Horizon Therapeutics' mission to deliver medicines for rare, autoimmune and severe inflammatory diseases and provide compassionate support comes from our strong and simple philosophy to make a meaningful difference for patients and communities in need.

The Johns Hopkins University and Horizon Therapeutics, a global biotechnology company focused on the discovery, development and commercialization of medicines for rare diseases, have entered a multiyear collaboration that both sides hope will lead to scientific discoveries as well as the creation of an internship and employment pipeline. 

The research collaboration will focus on identifying new disease targets and advancing translational research efforts in autoimmunity and inflammation. One disease of particular interest to Horizon is myositis, a rare autoimmune disease that can result in muscle wasting, significant pain and highly reduced quality of life. 

This academic-industry collaboration between Horizon and the multidisciplinary team of Johns Hopkins investigators presents a unique opportunity to accelerate important research in myositis, a disease that currently has limited approved therapeutic options for patients,” states Lisa Christopher-Stine, M.D., M.P.H., director of the Johns Hopkins Myositis Center and a co-investigator.  

A goal of the collaboration is to investigate common mechanisms that may reveal two expressions of the same underlying disease: dermatomyositis, affecting the skin layers, and inclusion-body myositis, affecting the skeletal musculature.  

The Johns Hopkins relationship with Horizon provides an exceptional opportunity to work in a shared area of research interest with a company that cares about rare autoimmune diseases,” adds Ed Pearce, Ph.D., Bloomberg Distinguished Professor and co-lead in the collaboration.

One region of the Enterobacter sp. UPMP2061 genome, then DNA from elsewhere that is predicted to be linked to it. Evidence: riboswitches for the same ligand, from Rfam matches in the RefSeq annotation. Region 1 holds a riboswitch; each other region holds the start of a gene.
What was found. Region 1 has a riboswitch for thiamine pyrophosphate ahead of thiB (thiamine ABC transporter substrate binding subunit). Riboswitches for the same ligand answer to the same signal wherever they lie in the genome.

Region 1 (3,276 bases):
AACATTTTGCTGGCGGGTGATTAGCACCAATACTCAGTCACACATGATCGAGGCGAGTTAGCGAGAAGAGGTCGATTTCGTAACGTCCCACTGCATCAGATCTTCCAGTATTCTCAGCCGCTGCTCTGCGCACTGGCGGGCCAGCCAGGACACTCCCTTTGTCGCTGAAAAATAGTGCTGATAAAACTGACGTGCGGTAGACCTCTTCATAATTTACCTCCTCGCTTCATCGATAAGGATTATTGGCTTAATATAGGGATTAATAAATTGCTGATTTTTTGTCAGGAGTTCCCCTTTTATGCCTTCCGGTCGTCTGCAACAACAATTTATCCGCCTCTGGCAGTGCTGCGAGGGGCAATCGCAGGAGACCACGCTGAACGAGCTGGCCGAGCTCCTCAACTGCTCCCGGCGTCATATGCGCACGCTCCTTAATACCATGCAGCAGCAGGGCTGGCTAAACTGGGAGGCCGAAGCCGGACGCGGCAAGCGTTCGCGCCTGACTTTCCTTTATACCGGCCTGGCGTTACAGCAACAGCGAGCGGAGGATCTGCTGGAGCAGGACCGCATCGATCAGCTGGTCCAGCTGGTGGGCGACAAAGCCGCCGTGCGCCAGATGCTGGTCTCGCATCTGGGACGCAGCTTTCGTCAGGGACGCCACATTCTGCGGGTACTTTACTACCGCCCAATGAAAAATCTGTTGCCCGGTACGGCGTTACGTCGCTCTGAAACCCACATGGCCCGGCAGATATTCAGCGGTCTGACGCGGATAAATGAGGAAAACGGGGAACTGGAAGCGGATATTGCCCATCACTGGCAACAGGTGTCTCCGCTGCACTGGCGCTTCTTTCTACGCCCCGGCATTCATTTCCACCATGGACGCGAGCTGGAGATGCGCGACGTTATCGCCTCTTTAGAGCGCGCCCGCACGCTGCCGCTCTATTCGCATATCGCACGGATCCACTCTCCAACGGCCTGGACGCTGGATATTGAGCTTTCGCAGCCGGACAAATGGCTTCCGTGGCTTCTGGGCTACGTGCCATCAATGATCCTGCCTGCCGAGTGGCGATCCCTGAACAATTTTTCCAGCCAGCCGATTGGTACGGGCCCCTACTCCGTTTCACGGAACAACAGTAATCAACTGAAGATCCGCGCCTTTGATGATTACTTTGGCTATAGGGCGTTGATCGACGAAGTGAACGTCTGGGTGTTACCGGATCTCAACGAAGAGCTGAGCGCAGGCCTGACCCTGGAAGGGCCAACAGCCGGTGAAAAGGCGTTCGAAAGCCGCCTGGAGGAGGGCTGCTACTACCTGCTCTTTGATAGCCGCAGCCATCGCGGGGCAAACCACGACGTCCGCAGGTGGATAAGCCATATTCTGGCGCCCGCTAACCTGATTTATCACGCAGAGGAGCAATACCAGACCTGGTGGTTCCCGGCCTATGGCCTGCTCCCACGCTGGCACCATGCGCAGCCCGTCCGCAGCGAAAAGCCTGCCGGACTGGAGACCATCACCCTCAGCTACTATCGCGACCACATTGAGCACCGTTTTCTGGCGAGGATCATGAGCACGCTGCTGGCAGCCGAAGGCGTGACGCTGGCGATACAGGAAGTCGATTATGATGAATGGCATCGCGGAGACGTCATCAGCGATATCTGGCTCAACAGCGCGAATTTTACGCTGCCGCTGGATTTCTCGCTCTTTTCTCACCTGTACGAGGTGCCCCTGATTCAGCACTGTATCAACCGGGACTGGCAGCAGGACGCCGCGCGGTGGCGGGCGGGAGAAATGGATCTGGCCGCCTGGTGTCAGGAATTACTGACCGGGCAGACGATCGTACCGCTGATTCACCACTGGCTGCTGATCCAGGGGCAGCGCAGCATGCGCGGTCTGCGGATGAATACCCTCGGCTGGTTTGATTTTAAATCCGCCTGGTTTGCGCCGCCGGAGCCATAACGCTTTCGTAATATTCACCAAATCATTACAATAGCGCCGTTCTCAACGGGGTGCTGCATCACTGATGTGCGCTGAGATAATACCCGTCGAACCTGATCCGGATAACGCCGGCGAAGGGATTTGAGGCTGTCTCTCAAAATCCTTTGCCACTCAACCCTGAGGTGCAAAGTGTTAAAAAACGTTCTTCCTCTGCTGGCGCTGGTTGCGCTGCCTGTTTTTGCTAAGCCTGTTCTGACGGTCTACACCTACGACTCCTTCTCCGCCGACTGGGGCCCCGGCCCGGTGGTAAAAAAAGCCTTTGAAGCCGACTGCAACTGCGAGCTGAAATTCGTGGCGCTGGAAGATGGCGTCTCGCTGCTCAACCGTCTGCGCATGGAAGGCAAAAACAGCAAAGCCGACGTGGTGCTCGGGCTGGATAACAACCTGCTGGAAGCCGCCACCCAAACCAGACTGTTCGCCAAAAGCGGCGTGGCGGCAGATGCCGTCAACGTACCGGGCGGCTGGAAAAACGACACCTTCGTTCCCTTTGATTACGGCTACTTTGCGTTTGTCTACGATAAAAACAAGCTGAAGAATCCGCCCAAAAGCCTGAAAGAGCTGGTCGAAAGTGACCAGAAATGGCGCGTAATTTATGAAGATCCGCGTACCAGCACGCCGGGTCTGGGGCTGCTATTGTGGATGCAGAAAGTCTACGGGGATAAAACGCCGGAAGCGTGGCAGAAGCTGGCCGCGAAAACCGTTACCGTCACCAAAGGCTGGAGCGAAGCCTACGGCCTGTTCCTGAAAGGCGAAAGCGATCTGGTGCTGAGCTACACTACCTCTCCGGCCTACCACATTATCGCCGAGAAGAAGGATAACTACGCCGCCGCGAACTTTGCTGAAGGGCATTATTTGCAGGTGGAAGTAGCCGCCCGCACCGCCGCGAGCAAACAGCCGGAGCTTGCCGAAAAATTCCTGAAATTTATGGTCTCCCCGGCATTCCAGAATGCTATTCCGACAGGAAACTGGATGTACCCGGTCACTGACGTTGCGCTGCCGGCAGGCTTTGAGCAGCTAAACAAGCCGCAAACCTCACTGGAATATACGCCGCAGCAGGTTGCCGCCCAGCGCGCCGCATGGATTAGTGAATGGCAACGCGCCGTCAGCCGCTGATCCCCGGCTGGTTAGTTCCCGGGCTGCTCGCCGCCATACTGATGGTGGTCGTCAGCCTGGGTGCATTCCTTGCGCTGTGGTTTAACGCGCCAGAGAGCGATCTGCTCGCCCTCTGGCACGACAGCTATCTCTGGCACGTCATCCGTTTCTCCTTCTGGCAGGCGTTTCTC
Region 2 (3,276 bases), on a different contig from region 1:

“Working collaboratively, Johns Hopkins and Horizon researchers will probe the biology of these diseases with the goal of identifying new, druggable targets,” says Andrew Kunkler-Peck, Ph.D., associate director of business development with Johns Hopkins Technology Ventures (JHTV), who has been working on the agreement with Horizon on behalf of JHTV’s Corporate Partnerships team. “As with most corporate collaborations, the goal is always to align the strength of Johns Hopkins researchers with the areas of interest of our collaborators,” he says. 

Sonye Karen Danoff, M.D., Ph.D., co-director of the Johns Hopkins Interstitial Lung Disease/Pulmonary Fibrosis Program, also will work with Horizon on additional research into diseases that cause scarring in the lungs, according to Kunkler-Peck. The goal of this project is to understand the mechanistic underpinning of connective tissue disorders by examining the immune cell phenotype and signature in the lung and circulatory system. Danoff and her team will aim to shift accepted terminology on interstitial lung disease to more accurately reflect the disorder’s presentation and progression. 

Thyroid eye disease and cardiometabolic diseases — such as stroke and diabetes — are also areas for potential collaboration, Kunkler-Peck says. 

Beyond research opportunities, Kunkler-Peck said the two sides hope the collaboration also will lead to Horizon hiring doctoral and postdoctoral students from Johns Hopkins, sponsoring internships with graduate programs and mentoring student startups at FastForward U, JHTV’s entrepreneurship hub for students. 

Horizon, which has its U.S. headquarters in Deerfield, Illinois, is increasing its presence in Maryland and will be the first tenant at the Alexandria Center at Traville Gateway campus in Rockville, Maryland. When completed, the facility will support job growth and drive the company’s continued efforts to develop new medicines. 

“As Horizon deepens our footprint in the Maryland area, we believe this collaboration will bolster the world-class scientific thinking and technical capabilities that are found in the Maryland life sciences ecosystem,” says Robert Stoffel, Ph.D., vice president of research at Horizon. “Working hand in hand with experts at The Johns Hopkins University will allow our teams to better understand the biology of diseases we are investigating and identify new preclinical targets that could lead to novel therapeutics.”